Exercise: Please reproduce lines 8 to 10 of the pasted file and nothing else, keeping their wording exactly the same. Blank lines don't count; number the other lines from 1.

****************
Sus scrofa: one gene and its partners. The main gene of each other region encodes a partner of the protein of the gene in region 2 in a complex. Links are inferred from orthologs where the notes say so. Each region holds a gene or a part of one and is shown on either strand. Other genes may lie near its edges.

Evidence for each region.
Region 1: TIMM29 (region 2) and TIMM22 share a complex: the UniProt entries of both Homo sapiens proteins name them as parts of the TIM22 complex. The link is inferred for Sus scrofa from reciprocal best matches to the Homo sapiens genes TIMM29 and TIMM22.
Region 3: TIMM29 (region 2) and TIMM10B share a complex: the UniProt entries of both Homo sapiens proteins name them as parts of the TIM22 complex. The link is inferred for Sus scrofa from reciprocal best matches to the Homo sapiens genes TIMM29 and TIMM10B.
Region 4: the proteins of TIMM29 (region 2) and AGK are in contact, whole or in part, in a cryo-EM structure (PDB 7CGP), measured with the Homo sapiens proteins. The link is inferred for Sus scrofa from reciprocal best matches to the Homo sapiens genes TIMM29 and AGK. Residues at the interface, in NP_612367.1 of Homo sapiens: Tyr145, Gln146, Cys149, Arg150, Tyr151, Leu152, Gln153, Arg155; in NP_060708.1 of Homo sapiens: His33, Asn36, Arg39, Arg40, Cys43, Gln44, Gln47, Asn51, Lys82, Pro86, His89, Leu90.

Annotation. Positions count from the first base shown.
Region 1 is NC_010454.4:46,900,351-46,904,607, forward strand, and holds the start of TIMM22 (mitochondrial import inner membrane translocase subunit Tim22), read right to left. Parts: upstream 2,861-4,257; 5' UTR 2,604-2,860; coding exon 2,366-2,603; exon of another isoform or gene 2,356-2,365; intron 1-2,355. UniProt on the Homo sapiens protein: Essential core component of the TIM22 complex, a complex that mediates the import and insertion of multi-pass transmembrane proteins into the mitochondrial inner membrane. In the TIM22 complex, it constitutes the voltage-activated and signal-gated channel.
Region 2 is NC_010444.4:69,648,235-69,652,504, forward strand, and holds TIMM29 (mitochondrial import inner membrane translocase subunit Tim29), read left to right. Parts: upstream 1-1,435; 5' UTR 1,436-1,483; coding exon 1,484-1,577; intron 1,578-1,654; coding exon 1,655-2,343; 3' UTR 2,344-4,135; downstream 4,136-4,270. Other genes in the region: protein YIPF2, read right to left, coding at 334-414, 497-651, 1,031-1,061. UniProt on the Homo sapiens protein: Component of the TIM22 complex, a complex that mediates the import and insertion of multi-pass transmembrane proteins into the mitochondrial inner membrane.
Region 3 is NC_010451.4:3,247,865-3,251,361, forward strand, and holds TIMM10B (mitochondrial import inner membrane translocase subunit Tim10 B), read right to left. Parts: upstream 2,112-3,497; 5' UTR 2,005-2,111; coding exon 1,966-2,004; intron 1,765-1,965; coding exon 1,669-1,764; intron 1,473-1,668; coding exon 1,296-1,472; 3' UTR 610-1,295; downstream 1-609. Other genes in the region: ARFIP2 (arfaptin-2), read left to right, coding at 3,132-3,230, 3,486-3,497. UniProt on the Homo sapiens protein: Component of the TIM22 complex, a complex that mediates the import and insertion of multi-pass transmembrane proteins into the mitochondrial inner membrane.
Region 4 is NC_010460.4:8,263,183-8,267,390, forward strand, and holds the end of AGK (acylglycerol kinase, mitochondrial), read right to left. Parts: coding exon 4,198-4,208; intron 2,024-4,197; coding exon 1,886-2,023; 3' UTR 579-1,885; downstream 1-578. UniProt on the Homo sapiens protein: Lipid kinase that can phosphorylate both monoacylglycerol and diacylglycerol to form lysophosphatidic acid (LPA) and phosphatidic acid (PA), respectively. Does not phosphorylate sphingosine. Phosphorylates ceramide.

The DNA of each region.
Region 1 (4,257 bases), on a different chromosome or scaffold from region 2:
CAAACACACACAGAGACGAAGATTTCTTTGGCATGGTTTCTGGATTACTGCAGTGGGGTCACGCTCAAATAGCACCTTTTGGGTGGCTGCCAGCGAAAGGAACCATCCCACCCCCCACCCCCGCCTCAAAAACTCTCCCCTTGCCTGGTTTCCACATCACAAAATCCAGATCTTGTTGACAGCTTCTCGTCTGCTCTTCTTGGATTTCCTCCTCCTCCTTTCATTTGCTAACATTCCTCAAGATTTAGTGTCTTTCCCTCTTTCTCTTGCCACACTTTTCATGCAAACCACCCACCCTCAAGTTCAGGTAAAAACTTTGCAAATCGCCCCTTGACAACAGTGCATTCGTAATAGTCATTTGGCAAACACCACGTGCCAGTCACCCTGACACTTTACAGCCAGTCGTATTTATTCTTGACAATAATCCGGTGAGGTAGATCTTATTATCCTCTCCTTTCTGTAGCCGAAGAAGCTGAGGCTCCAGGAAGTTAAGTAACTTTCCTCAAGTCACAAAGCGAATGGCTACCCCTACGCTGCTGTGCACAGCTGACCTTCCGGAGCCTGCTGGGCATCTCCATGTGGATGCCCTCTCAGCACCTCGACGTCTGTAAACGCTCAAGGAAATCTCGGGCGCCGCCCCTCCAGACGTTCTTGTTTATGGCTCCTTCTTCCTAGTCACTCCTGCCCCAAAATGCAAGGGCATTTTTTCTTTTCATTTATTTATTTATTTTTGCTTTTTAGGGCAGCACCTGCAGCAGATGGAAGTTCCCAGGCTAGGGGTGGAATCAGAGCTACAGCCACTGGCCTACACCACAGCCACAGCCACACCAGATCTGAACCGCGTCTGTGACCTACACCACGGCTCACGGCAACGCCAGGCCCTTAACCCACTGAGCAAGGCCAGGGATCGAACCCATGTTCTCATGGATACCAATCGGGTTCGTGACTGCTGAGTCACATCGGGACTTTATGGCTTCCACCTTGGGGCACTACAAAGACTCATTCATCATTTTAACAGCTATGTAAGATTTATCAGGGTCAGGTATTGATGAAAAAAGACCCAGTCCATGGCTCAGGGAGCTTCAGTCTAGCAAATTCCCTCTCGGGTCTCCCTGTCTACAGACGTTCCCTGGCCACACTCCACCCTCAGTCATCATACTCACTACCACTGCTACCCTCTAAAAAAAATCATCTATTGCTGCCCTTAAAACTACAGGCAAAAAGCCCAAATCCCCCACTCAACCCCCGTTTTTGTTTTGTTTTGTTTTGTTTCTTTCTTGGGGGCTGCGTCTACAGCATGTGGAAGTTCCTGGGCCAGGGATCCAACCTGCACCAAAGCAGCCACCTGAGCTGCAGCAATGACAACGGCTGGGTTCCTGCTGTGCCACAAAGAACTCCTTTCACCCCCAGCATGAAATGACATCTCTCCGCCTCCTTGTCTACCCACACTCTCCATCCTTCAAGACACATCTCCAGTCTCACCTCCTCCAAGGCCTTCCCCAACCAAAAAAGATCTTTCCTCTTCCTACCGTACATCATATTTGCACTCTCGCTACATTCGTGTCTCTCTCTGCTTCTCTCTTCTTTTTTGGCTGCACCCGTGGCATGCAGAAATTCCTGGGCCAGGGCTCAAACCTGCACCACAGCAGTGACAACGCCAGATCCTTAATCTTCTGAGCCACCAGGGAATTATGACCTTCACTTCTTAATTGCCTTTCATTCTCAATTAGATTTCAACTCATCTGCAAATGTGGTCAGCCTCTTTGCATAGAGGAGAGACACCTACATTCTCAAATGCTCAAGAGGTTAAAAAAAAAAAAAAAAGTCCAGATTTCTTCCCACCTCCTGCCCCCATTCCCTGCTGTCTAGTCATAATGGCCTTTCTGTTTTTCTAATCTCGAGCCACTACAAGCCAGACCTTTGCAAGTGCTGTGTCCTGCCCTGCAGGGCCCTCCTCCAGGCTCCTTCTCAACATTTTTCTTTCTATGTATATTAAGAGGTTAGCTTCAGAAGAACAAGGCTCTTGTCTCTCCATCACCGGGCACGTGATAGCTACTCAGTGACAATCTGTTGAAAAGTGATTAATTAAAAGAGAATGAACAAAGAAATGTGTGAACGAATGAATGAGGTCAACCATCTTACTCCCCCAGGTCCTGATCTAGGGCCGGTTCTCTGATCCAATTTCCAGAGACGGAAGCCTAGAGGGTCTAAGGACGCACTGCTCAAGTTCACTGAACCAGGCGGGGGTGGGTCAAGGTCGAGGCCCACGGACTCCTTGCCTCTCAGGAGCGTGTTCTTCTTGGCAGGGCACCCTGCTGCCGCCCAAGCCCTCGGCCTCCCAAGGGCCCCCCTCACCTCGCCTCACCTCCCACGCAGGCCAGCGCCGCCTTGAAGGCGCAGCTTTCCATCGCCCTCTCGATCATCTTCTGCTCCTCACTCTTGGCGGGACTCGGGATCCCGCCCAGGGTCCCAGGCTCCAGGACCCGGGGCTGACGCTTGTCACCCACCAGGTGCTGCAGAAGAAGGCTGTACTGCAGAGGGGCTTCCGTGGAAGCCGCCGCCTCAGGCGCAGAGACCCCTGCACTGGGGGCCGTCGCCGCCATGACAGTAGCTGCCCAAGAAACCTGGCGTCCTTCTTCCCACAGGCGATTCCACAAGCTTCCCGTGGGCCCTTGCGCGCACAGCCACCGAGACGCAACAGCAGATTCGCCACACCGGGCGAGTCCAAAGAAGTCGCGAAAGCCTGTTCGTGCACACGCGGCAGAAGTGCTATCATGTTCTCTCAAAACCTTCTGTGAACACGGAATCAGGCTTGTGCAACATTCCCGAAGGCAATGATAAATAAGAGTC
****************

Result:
Region 2 is NC_010444.4:69,648,235-69,652,504, forward strand, and holds TIMM29 (mitochondrial import inner membrane translocase subunit Tim29), read left to right. Parts: upstream 1-1,435; 5' UTR 1,436-1,483; coding exon 1,484-1,577; intron 1,578-1,654; coding exon 1,655-2,343; 3' UTR 2,344-4,135; downstream 4,136-4,270. Other genes in the region: protein YIPF2, read right to left, coding at 334-414, 497-651, 1,031-1,061. UniProt on the Homo sapiens protein: Component of the TIM22 complex, a complex that mediates the import and insertion of multi-pass transmembrane proteins into the mitochondrial inner membrane.
Region 3 is NC_010451.4:3,247,865-3,251,361, forward strand, and holds TIMM10B (mitochondrial import inner membrane translocase subunit Tim10 B), read right to left. Parts: upstream 2,112-3,497; 5' UTR 2,005-2,111; coding exon 1,966-2,004; intron 1,765-1,965; coding exon 1,669-1,764; intron 1,473-1,668; coding exon 1,296-1,472; 3' UTR 610-1,295; downstream 1-609. Other genes in the region: ARFIP2 (arfaptin-2), read left to right, coding at 3,132-3,230, 3,486-3,497. UniProt on the Homo sapiens protein: Component of the TIM22 complex, a complex that mediates the import and insertion of multi-pass transmembrane proteins into the mitochondrial inner membrane.
Region 4 is NC_010460.4:8,263,183-8,267,390, forward strand, and holds the end of AGK (acylglycerol kinase, mitochondrial), read right to left. Parts: coding exon 4,198-4,208; intron 2,024-4,197; coding exon 1,886-2,023; 3' UTR 579-1,885; downstream 1-578. UniProt on the Homo sapiens protein: Lipid kinase that can phosphorylate both monoacylglycerol and diacylglycerol to form lysophosphatidic acid (LPA) and phosphatidic acid (PA), respectively. Does not phosphorylate sphingosine. Phosphorylates ceramide.